|aua, kaataha, kataka, makawhiti (Maori), herring, yelloweye mullet (Australia)|
Yellow-eyed mullet is a good seafood choice and has been ranked amber. Yellow-eyed mullet caught by beach seining is the best choice.
Yellow-eyed mullet is a relatively short-lived surface dwelling coastal species found throughout New Zealand, but is most abundant in northern waters. It is smaller and more slender than grey mullet, forming schools in shallow coastal waters, harbours and estuaries. It is caught using set nets or by beach seining.
Yellow-eyed mullet is caught by set nets and beach seining. Concerns include the absence of some basic biological information on yellow-eyed mullet, the absence of a quantitative stock assessment, and therefore the unknown stock size and sustainability of recent catch levels (especially in combination with non-commercial take of this species). There is also concern about the uncertainty over stock boundaries, and the likelihood of sub-stocks being managed together within quota areas, plus the absence of a management plan. Depending on where set nets are used they can have considerable non-target fish bycatch and risk capture of seabirds and marine mammals.
Not certified under any scheme.
ellow-eyed mullet are sold in New Zealand and minor amounts exported to Australia.
Set net and beach seine methods were assessed. While beach seine-caught yellow-eyed mullet ranked higher than set net-caught, they were not significantly different. Both rank in the amber category of seafood that is ok to eat.
|Score:||Both set net and beach seining – D|
|Annual catch limit:||Limit set at 68 tonnes since 2001-02.|
|Recorded catch:||Reported commercial landings of 45 tonnes in 2014-15 with a similar non-commercial catch.|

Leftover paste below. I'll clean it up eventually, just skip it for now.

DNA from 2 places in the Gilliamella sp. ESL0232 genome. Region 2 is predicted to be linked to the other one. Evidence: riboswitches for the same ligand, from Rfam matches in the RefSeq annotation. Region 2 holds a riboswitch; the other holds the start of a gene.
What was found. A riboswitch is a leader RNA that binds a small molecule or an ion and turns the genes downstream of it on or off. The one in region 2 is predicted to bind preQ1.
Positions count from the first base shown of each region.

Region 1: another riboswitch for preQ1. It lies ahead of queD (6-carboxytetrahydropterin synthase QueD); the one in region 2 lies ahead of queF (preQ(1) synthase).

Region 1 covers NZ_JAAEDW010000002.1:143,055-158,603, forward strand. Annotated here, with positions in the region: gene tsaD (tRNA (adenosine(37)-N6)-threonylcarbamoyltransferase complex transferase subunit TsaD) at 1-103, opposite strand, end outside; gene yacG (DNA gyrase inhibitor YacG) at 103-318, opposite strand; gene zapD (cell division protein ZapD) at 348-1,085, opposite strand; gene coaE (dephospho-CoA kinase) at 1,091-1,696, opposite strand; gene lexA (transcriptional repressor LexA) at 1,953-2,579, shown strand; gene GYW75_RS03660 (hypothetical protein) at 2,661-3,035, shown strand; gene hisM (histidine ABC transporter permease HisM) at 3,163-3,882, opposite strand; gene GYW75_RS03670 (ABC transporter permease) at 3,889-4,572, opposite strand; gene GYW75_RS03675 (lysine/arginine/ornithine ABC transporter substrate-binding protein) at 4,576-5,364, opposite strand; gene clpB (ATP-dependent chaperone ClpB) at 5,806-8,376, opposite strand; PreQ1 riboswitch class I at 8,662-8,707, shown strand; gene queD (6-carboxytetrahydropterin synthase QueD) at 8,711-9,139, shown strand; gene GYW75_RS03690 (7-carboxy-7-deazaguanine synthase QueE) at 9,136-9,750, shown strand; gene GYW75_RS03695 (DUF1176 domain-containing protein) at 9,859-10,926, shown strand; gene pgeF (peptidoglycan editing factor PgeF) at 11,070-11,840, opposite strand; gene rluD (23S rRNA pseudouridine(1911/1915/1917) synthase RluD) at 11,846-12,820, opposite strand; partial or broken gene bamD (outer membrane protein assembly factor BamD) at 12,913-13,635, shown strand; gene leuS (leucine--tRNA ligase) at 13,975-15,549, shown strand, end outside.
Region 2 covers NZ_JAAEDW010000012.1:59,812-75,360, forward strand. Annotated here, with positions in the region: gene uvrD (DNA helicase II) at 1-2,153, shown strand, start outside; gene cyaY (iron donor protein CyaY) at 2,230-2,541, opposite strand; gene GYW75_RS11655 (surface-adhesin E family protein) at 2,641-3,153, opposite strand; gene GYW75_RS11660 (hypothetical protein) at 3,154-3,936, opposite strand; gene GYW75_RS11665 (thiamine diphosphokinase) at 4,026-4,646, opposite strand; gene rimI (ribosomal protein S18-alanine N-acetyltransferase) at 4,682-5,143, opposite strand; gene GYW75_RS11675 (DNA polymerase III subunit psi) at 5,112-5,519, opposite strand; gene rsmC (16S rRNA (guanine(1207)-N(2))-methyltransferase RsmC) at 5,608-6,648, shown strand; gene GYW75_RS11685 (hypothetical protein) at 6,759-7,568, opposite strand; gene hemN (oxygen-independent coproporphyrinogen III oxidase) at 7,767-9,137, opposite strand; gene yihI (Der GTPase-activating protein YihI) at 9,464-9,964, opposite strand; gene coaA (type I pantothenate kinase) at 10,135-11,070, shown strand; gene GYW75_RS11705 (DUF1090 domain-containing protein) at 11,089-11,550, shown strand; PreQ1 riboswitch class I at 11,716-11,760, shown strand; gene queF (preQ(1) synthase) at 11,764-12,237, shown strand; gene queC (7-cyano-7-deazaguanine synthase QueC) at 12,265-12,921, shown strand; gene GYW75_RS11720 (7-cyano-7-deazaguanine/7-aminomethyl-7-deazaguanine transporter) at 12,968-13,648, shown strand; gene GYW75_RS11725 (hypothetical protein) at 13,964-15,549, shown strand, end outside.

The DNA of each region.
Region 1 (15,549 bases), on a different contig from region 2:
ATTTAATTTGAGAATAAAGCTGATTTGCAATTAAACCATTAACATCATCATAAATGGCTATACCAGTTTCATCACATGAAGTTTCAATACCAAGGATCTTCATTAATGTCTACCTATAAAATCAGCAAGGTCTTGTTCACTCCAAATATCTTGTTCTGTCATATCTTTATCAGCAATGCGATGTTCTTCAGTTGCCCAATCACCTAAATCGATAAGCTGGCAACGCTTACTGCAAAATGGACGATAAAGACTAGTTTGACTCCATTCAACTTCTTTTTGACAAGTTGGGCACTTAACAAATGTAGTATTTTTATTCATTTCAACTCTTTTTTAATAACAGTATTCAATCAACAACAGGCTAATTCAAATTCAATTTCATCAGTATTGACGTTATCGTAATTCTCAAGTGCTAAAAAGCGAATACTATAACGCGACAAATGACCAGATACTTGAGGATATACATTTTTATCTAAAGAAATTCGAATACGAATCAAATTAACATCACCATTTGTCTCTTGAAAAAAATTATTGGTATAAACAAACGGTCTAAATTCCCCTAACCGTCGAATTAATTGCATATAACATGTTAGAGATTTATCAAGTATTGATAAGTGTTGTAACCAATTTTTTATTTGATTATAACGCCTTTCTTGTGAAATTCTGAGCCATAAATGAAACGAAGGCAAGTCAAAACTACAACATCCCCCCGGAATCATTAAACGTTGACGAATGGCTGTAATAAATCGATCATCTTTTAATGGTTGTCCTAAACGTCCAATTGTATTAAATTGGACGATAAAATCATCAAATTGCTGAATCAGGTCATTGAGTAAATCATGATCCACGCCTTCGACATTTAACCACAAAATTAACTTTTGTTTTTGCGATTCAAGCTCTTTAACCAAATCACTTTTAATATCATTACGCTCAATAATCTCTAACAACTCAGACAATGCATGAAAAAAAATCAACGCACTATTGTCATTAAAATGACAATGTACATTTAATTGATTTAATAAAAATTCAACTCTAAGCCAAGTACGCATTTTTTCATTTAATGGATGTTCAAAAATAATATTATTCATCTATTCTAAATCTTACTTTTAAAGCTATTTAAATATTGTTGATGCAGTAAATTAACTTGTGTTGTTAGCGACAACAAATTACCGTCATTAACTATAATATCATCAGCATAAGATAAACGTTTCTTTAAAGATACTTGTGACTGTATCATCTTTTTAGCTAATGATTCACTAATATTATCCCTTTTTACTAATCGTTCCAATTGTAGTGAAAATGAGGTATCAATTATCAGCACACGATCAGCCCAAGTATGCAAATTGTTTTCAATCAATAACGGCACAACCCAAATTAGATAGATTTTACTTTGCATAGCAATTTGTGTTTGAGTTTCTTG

|Stock trends:||Unknown, but may be subject to localised depletion.|
|The Ministry of Primary Industries assessment plenary report includes:|| “Estimates of current and reference biomass are not available. It is not known if recent catch levels are sustainable.”
(MPI 2015 p 1556).
|Score:||Both set net and beach seining – A|
|Distribution:||Most common in northern New Zealand waters in sheltered bays, harbours and estuaries.|
|Maximum age (years):||7+|
|Age at sexual maturity:||2|
|Ability to recover:||Moderate to high|
|Score:||Both set net and beach seining – C|
|Fishing method(s):||Mainly set nets (more than 90%) with a smaller portion in beach seine and drag nets.|
|Habitat damage:||Low benthic impact.|
|Habitat of particular significance:|
|Bycatch:||Other non-target fish.|
|Ecological effects:||The localised nature of the fishery in some harbours means that there could be a risk of localised depletion in some places.|
|Score:||Set net – B, beach seine – A|
Beach seine: There is no known or reported protected or threatened species bycatch in beach seine.
Set nets: Potential bycatch of seabirds, dolphins and other marine mammals in the set net fishery, depending on location. This fishery is part of the set net effort which is estimated to catch 75 seabirds annually.
|Management component:||Single species. There is no information currently on stock structure.|
|Quota Management Species:||Yes since 1998.|
|Management plan:||There is no approved inshore plan.|
|Stock assessment:||No quantitative stock assessments.|
|Research:||There is no directed research on yellow-eyed mullets.|
|Observer coverage:||Unobserved fisheries.|